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Top Democrats introduce bill to stop Trump's Germany withdrawal

Top Democrats introduce bill to stop Trump's Germany withdrawal
© Greg Nash

A pair of top Democrats has introduced a bill aimed at blocking President TrumpDonald TrumpHouse passes voting rights and elections reform bill DEA places agent seen outside Capitol during riot on leave Georgia Gov. Kemp says he'd 'absolutely' back Trump as 2024 nominee MORE’s plan to withdraw thousands of U.S. troops from Germany.

The bill, introduced by Senate Foreign Relations Committee ranking member Bob MenendezRobert (Bob) MenendezBiden holds off punishing Saudi crown prince, despite US intel Senate confirms Thomas-Greenfield as UN ambassador The Memo: Biden bets big on immigration MORE (D-N.J.) and House Foreign Relations Committee Chairman Eliot EngelEliot Lance EngelProgressives target Manchin, Sinema with new PAC State Department sets up new bureau for cybersecurity and emerging technologies How Congress dismissed women's empowerment MORE (D-N.Y.) in their respective chambers, would prohibit funding to implement a withdrawal in Europe unless several conditions are met.

“The current U.S. troop presence in Germany is in the U.S. national security interest. Full stop,” Menendez said in a statement. “The administration has made no effort to explain how our country is stronger because of this drawdown decision. Because we’re not. This drawdown weakens America and Europe. And Vladimir PutinVladimir Vladimirovich PutinDo Biden's 'tough new sanctions' give Putin Nord Stream 2? Russia vows retaliation for new US sanctions: 'We do not intend to put up with this' Wray hints at federal response to SolarWinds hack MORE understands and appreciates that better than anyone.”

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In his own statement, Engel said that “rather than heeding the overwhelming bipartisan rebuke from Congress about this scheme and its catastrophic consequences, President Trump has once again made foreign policy decisions based solely on his absurd affection for Vladimir Putin, a murderous dictator who has attacked America and our allies.”

Trump confirmed Monday that he plans to slash the number of U.S. troops in Germany, which is home to the U.S. military’s European and Africa command headquarters.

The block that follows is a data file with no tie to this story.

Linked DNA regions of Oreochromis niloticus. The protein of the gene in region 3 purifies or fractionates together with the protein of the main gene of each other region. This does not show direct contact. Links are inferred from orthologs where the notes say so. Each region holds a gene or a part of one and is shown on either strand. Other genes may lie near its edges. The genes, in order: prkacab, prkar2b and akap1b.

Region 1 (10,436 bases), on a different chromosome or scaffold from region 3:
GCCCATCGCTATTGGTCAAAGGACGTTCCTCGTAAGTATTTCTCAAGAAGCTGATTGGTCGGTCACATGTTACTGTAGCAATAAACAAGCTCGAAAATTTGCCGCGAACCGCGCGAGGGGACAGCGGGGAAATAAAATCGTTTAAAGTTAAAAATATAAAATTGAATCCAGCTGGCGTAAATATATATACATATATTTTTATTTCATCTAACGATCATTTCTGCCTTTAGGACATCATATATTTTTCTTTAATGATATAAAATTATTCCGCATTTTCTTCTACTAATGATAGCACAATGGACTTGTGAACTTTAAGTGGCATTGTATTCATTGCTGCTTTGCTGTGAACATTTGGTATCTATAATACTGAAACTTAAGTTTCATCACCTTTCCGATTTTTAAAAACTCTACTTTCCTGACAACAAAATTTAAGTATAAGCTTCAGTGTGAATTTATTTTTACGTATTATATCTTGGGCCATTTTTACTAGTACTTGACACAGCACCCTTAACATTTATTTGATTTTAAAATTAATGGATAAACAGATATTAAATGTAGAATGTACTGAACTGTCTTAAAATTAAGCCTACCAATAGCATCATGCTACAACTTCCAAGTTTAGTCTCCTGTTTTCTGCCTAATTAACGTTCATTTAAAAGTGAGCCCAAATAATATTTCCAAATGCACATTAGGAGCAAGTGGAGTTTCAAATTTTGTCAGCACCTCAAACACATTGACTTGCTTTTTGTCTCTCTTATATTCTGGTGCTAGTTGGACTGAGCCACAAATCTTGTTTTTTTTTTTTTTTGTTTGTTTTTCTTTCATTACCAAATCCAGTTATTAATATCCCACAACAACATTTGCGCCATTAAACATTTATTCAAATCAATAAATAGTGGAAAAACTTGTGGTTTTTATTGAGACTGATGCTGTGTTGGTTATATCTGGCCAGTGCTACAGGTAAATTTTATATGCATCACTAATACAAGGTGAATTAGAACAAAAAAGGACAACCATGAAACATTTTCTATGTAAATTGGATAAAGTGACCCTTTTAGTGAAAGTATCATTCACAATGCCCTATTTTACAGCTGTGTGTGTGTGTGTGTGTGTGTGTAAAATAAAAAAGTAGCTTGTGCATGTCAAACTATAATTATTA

Trump, faulting Germany for not meeting NATO’s defense spending goal, said he would cut the number of troops to 25,000. There are about 35,000 troops there now, and the number can go as high as 52,000.

In 2014, NATO countries agreed to each spend 2 percent of their gross domestic products on their defense budgets by 2024. Just eight countries are at the 2 percent mark right now. Several others have plans to meet it by the deadline, but Germany is not on track to meet the goal.

NATO allies raised concerns about a U.S. withdrawal from Germany at a meeting of defense minister Wednesday. NATO Secretary General Jens Stoltenberg told reporters that Defense Secretary Mark EsperMark EsperCORRECTED: Overnight Defense: COVID-19 stymies effort to study sexual assault at military academies | Biden, Saudi king speak ahead of Khashoggi report Female generals' promotions held back over fears of Trump's response: report Overnight Defense: Army details new hair and grooming standards | DC National Guard chief says Pentagon restricted his authority before riot | Colorado calls on Biden not to move Space Command MORE pledged that “the U.S. will consult with NATO allies on the way forward.”

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In Congress, Trump’s plan has received a bipartisan backlash since it was first reported earlier this month. Last week, 22 Republicans on the House Armed Services Committee wrote Trump a letter urging him to reverse course.

Menendez and Engel’s bill would prohibit funding to withdraw troops from or close a base in Europe unless a host government submits a written request for a reduction or the president submits a formal declaration of his intent to withdraw to Congress that includes a justification for doing so.

The president’s notice would have to come 180 days before a drawdown happens and would need to be followed by public testimony from the secretaries of Defense and State. Congress would also have to pass a resolution endorsing the withdrawal for it to proceed.

The bill would also require a report that covers the process leading to the decision to draw down in Germany, a description of communication with Germany and other NATO allies and the national security implications of a withdrawal.